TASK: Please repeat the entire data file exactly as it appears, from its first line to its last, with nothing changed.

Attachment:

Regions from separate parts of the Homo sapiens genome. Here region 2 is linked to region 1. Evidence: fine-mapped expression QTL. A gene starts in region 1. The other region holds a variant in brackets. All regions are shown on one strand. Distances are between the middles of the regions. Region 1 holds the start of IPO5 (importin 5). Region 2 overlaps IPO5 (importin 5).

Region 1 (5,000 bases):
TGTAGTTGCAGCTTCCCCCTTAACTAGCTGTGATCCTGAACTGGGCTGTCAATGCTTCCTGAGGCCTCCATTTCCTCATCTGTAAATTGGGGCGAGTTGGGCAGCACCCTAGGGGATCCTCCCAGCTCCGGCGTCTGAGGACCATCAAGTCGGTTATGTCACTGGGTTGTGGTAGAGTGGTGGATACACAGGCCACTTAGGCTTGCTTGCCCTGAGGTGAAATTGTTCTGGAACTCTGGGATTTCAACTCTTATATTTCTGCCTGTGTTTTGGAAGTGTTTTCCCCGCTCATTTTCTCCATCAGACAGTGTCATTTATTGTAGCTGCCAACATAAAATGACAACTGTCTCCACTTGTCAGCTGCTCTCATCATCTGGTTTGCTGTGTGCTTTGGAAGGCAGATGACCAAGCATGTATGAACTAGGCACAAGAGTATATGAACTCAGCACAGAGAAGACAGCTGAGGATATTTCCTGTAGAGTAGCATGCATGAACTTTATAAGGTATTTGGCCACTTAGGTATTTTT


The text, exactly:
Regions from separate parts of the Homo sapiens genome. Here region 2 is linked to region 1. Evidence: fine-mapped expression QTL. A gene starts in region 1. The other region holds a variant in brackets. All regions are shown on one strand. Distances are between the middles of the regions. Region 1 holds the start of IPO5 (importin 5). Region 2 overlaps IPO5 (importin 5).

Region 1 (5,000 bases):
TGTAGTTGCAGCTTCCCCCTTAACTAGCTGTGATCCTGAACTGGGCTGTCAATGCTTCCTGAGGCCTCCATTTCCTCATCTGTAAATTGGGGCGAGTTGGGCAGCACCCTAGGGGATCCTCCCAGCTCCGGCGTCTGAGGACCATCAAGTCGGTTATGTCACTGGGTTGTGGTAGAGTGGTGGATACACAGGCCACTTAGGCTTGCTTGCCCTGAGGTGAAATTGTTCTGGAACTCTGGGATTTCAACTCTTATATTTCTGCCTGTGTTTTGGAAGTGTTTTCCCCGCTCATTTTCTCCATCAGACAGTGTCATTTATTGTAGCTGCCAACATAAAATGACAACTGTCTCCACTTGTCAGCTGCTCTCATCATCTGGTTTGCTGTGTGCTTTGGAAGGCAGATGACCAAGCATGTATGAACTAGGCACAAGAGTATATGAACTCAGCACAGAGAAGACAGCTGAGGATATTTCCTGTAGAGTAGCATGCATGAACTTTATAAGGTATTTGGCCACTTAGGTATTTTT